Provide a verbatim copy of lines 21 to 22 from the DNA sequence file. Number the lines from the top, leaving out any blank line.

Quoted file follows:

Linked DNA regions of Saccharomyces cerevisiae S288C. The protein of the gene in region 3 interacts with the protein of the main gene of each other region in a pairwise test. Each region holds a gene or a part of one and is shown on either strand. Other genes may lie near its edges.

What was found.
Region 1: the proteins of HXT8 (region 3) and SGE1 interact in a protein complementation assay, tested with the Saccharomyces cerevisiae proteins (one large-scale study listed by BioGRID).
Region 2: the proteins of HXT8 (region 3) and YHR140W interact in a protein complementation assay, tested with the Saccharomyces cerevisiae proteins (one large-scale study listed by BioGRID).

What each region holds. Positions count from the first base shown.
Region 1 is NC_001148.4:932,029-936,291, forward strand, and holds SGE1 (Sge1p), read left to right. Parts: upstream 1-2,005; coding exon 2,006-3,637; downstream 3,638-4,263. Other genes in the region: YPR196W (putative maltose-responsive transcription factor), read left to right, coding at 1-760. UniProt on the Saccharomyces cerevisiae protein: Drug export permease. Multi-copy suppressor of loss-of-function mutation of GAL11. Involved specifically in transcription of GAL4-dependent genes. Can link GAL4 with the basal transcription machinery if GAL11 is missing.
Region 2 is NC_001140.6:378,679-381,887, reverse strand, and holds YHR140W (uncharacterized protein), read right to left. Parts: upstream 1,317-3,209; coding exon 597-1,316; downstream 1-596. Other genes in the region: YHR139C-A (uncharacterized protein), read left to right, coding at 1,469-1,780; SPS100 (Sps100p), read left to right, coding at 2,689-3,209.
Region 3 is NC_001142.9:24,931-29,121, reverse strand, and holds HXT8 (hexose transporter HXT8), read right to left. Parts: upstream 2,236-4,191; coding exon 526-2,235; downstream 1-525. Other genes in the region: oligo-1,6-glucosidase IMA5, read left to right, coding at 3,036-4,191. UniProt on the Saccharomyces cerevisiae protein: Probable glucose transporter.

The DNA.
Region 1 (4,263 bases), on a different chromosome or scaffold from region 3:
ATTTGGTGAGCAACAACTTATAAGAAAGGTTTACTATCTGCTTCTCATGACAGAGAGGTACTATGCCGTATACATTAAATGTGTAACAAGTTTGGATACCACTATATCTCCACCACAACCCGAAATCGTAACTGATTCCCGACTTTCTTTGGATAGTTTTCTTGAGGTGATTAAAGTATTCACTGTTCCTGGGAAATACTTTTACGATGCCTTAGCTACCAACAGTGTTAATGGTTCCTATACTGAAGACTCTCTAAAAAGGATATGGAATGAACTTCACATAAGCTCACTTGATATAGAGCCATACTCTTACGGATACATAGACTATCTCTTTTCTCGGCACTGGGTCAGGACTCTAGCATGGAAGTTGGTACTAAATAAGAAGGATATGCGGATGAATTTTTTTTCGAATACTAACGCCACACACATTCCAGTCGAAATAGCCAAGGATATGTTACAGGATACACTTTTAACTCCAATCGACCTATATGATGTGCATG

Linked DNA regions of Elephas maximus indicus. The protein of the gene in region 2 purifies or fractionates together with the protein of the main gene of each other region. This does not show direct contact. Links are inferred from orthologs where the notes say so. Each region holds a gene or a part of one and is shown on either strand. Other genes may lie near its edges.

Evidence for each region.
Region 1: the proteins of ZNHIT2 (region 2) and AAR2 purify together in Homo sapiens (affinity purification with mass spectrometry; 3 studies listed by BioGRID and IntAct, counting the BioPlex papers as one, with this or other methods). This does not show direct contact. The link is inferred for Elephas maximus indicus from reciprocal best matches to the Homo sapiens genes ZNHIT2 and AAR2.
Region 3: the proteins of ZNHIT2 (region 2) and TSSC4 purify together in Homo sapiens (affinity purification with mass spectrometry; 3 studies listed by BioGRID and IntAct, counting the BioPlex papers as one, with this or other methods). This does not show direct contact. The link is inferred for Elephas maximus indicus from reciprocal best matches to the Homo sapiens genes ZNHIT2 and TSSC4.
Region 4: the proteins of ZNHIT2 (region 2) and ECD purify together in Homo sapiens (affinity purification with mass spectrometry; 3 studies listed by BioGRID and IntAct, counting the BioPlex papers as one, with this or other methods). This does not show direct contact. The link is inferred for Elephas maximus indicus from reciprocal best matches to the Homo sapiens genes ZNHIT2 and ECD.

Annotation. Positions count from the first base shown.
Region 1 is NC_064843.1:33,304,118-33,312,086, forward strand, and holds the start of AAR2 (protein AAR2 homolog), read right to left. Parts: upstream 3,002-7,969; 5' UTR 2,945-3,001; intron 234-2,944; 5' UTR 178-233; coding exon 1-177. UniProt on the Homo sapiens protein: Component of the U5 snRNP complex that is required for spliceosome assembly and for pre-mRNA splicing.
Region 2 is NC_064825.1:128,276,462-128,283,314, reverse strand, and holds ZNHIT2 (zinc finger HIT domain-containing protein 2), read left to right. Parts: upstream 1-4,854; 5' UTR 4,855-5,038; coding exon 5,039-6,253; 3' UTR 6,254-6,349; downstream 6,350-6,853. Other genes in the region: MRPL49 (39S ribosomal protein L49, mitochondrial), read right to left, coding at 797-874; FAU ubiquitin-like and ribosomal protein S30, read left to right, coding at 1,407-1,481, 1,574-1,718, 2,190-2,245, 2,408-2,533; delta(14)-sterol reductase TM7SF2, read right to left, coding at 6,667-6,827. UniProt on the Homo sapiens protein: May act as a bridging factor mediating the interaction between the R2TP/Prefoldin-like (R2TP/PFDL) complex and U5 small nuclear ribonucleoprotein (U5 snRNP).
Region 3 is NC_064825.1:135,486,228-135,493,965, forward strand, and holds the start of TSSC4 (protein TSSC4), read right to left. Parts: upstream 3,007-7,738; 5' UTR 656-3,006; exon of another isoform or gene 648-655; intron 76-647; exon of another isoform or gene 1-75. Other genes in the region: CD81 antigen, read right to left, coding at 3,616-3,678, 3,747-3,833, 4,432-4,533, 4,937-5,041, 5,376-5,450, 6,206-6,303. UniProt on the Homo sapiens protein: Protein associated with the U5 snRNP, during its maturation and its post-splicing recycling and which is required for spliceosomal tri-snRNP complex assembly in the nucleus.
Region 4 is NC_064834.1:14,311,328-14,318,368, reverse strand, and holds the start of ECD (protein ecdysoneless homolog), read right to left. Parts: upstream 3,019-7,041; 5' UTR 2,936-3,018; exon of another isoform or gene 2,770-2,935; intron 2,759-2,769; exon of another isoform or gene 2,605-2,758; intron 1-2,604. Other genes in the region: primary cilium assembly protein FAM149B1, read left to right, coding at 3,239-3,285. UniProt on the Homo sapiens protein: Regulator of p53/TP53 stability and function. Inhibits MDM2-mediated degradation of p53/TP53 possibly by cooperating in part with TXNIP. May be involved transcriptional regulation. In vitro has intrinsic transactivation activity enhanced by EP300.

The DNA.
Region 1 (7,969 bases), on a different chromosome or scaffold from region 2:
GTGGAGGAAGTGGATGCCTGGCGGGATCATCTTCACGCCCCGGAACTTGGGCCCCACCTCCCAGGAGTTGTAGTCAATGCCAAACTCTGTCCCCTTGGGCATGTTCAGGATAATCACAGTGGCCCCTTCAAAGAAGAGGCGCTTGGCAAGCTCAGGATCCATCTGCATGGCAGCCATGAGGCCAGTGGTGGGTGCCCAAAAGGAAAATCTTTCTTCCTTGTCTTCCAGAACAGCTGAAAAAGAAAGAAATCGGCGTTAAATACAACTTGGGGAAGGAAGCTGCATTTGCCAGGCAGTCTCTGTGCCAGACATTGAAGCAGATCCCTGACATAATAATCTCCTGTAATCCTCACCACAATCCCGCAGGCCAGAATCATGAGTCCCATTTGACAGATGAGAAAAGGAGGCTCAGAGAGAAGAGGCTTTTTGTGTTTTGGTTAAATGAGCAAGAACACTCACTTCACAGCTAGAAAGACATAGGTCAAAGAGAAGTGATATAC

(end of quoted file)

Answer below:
Region 4 is NC_064834.1:14,311,328-14,318,368, reverse strand, and holds the start of ECD (protein ecdysoneless homolog), read right to left. Parts: upstream 3,019-7,041; 5' UTR 2,936-3,018; exon of another isoform or gene 2,770-2,935; intron 2,759-2,769; exon of another isoform or gene 2,605-2,758; intron 1-2,604. Other genes in the region: primary cilium assembly protein FAM149B1, read left to right, coding at 3,239-3,285. UniProt on the Homo sapiens protein: Regulator of p53/TP53 stability and function. Inhibits MDM2-mediated degradation of p53/TP53 possibly by cooperating in part with TXNIP. May be involved transcriptional regulation. In vitro has intrinsic transactivation activity enhanced by EP300.

The DNA.